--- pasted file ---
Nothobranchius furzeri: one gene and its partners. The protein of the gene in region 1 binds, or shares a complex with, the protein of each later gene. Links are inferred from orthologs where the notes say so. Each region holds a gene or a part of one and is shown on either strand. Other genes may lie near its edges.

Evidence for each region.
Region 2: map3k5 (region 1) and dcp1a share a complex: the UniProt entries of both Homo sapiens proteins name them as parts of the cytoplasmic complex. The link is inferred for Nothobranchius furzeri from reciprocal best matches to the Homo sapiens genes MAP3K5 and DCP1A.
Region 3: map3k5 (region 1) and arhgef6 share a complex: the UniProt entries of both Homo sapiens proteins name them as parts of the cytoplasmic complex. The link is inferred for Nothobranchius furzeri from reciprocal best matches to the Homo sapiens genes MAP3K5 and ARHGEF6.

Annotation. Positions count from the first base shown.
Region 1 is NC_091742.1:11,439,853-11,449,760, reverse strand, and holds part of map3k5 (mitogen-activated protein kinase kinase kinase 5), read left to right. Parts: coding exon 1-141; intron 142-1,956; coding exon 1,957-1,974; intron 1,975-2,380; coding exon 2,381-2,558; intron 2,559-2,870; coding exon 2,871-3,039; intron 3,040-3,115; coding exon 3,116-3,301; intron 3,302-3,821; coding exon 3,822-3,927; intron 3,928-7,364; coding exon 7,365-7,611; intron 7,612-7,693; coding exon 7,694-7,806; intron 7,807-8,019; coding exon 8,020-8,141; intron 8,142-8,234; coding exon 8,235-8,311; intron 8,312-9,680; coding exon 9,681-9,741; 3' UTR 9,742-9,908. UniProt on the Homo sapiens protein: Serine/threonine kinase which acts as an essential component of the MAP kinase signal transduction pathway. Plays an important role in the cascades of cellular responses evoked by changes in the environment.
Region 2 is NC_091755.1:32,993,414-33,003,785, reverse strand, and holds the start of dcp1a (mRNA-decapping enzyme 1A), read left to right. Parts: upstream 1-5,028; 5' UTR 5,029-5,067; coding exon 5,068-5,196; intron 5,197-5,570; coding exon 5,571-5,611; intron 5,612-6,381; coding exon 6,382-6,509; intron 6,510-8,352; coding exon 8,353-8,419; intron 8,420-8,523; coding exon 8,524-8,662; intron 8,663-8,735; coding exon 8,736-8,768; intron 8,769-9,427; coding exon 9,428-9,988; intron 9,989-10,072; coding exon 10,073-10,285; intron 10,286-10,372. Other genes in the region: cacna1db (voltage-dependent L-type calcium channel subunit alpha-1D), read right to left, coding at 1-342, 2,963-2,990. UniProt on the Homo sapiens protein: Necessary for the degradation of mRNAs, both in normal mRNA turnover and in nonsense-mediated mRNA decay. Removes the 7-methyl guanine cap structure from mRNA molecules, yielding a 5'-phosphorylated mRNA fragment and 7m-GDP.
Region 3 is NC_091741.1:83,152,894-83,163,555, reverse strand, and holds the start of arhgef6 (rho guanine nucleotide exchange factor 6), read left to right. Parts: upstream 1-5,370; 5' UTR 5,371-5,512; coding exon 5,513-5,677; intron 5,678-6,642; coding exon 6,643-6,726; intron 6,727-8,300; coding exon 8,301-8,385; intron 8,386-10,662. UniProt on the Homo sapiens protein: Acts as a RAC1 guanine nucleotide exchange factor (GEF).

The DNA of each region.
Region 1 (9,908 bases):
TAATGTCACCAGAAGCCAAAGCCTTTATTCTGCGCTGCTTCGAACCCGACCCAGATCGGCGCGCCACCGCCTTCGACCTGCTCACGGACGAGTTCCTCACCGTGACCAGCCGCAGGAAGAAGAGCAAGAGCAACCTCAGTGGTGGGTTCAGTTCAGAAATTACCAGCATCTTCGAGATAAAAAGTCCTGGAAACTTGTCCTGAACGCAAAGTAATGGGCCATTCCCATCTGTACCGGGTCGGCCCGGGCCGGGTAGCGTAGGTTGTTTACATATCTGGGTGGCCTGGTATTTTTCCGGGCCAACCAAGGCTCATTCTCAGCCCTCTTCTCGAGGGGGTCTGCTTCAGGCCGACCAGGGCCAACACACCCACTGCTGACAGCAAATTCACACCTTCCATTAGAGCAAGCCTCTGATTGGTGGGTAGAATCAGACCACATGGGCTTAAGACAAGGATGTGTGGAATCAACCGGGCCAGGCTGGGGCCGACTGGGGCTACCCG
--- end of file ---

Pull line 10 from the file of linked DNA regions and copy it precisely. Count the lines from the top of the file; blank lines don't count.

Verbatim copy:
Region 1 (9,908 bases):